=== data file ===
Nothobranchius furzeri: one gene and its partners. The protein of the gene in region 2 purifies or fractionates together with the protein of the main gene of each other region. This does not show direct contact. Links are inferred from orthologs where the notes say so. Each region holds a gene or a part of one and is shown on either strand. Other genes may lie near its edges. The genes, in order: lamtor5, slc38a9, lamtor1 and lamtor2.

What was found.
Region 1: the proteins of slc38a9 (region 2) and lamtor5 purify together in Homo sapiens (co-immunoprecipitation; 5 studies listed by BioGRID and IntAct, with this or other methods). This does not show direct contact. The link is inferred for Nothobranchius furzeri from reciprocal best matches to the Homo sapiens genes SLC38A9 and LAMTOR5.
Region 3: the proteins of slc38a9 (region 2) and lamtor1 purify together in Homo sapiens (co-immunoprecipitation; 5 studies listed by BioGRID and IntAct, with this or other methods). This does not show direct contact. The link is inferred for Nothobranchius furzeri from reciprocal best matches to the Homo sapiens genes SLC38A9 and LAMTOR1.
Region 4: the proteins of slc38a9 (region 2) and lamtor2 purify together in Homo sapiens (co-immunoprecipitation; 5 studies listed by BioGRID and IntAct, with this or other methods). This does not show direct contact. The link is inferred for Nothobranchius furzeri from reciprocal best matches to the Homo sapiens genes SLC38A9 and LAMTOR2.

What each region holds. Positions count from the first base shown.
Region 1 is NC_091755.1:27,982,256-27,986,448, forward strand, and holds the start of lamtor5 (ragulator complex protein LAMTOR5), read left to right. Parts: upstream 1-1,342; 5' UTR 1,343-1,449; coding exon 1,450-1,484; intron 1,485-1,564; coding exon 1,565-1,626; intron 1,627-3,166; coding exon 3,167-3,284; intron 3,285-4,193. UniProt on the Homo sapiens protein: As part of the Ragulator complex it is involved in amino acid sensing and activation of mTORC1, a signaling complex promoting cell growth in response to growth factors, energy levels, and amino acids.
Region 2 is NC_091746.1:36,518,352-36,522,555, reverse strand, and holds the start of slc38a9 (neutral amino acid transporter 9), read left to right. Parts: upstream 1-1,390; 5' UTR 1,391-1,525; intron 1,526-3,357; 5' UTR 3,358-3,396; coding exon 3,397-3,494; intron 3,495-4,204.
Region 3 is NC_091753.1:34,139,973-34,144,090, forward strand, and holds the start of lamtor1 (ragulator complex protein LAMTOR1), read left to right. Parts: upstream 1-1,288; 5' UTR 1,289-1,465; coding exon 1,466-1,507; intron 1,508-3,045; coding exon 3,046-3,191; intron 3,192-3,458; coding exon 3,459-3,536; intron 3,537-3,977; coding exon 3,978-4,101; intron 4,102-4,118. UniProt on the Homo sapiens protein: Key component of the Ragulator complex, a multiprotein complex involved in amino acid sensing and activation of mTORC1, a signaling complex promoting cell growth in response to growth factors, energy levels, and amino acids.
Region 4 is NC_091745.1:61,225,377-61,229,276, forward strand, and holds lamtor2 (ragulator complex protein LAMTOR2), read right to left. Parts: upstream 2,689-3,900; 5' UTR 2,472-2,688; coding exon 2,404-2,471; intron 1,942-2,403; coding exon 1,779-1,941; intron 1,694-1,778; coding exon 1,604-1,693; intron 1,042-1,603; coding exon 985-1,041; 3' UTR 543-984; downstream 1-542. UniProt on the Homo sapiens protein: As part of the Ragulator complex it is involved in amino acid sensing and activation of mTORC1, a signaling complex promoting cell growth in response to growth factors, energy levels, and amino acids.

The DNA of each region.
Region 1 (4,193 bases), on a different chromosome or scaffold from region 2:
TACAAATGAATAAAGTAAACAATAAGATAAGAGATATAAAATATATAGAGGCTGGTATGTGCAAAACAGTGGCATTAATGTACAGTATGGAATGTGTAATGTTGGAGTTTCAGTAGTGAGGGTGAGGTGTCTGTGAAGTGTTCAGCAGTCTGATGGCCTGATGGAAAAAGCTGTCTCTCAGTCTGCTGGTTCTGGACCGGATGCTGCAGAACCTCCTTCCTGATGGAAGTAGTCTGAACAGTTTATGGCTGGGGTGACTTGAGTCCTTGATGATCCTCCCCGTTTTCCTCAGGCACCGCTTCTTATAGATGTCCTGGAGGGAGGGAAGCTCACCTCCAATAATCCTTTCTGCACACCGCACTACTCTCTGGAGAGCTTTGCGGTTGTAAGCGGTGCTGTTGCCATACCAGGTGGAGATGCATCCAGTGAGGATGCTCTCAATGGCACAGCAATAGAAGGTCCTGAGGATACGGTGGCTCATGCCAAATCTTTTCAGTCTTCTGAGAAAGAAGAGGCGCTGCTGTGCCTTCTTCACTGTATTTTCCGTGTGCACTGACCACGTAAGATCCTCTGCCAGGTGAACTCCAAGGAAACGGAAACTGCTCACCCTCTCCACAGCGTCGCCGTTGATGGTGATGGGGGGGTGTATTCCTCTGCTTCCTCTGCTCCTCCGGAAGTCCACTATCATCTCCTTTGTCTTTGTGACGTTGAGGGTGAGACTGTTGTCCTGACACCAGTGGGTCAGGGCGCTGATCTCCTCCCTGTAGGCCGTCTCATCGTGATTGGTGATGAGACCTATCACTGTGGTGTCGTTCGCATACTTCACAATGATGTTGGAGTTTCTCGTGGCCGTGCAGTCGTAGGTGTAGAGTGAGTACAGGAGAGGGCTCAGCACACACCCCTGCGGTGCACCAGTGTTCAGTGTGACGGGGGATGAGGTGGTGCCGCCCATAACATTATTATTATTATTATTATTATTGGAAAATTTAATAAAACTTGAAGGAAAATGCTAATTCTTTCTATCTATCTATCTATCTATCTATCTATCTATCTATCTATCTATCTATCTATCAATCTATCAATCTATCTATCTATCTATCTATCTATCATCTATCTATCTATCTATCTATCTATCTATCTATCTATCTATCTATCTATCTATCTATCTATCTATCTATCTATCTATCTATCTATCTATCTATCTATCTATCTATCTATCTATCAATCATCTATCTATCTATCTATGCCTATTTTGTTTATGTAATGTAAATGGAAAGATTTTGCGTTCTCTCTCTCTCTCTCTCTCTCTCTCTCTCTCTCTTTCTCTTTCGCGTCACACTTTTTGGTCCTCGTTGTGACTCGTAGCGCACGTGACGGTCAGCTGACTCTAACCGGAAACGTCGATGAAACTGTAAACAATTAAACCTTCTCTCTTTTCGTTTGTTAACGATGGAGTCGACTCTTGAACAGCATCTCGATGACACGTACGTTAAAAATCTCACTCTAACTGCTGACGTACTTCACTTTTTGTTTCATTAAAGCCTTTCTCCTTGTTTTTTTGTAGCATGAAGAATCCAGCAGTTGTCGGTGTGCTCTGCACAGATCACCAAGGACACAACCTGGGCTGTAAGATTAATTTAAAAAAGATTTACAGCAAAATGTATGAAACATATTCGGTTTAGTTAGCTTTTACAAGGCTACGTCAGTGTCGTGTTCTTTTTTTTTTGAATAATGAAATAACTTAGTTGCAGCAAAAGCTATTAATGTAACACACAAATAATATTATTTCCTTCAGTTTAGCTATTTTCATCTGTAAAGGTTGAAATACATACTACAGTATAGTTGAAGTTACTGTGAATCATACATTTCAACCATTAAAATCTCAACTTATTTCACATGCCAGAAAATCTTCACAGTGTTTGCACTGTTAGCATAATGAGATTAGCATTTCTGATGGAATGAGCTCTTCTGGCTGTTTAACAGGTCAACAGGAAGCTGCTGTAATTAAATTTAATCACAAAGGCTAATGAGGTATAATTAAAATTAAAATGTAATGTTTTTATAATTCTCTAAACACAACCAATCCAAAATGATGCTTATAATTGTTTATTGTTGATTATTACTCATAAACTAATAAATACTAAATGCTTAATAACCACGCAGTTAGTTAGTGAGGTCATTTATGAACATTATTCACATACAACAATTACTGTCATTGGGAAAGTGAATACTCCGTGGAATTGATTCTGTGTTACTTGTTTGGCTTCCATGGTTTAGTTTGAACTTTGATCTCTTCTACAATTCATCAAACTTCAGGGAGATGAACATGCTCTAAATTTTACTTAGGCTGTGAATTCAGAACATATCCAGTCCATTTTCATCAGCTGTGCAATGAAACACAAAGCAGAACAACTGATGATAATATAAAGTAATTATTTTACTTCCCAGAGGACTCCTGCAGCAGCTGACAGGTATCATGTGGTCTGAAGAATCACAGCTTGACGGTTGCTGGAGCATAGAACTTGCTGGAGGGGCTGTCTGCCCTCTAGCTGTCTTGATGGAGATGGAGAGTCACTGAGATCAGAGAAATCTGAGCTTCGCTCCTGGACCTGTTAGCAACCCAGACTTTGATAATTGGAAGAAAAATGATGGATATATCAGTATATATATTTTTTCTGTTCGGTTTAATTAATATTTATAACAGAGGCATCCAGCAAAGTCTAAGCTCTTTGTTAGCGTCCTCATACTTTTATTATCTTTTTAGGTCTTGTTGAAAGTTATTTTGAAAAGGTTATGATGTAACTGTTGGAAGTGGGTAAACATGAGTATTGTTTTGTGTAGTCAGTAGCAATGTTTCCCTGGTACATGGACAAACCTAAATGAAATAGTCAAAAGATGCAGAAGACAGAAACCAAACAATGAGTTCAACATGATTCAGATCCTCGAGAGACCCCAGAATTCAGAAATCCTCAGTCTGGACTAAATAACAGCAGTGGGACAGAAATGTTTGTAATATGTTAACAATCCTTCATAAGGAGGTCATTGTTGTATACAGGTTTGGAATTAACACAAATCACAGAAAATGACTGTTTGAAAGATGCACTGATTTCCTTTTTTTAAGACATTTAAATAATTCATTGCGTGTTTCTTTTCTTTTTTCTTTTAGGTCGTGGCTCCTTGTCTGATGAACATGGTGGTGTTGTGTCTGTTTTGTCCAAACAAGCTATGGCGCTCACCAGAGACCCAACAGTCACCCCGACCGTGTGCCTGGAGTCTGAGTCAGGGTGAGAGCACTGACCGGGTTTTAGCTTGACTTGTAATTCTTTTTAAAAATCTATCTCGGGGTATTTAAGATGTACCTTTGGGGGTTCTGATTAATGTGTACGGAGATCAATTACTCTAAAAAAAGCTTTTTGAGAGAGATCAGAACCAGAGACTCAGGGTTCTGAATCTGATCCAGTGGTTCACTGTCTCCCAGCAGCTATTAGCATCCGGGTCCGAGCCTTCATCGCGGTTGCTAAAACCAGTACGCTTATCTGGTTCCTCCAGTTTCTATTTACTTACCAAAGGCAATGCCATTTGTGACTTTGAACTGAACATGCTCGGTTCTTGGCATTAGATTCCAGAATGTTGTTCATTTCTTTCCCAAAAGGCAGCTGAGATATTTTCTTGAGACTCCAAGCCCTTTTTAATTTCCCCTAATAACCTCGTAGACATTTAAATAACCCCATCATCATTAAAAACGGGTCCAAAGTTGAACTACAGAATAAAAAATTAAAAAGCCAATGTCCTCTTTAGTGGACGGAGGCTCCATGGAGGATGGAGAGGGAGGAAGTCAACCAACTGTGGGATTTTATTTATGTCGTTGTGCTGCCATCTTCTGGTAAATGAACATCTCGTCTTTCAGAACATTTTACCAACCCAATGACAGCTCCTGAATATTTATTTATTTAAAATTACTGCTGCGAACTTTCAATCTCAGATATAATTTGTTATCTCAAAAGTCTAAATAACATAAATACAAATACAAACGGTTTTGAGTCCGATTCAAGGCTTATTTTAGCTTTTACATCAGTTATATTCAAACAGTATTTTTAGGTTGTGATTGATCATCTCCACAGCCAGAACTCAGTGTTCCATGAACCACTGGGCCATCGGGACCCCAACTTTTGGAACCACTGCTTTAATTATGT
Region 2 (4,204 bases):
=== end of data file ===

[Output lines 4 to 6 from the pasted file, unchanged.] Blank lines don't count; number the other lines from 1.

Region 3: the proteins of slc38a9 (region 2) and lamtor1 purify together in Homo sapiens (co-immunoprecipitation; 5 studies listed by BioGRID and IntAct, with this or other methods). This does not show direct contact. The link is inferred for Nothobranchius furzeri from reciprocal best matches to the Homo sapiens genes SLC38A9 and LAMTOR1.
Region 4: the proteins of slc38a9 (region 2) and lamtor2 purify together in Homo sapiens (co-immunoprecipitation; 5 studies listed by BioGRID and IntAct, with this or other methods). This does not show direct contact. The link is inferred for Nothobranchius furzeri from reciprocal best matches to the Homo sapiens genes SLC38A9 and LAMTOR2.

What each region holds. Positions count from the first base shown.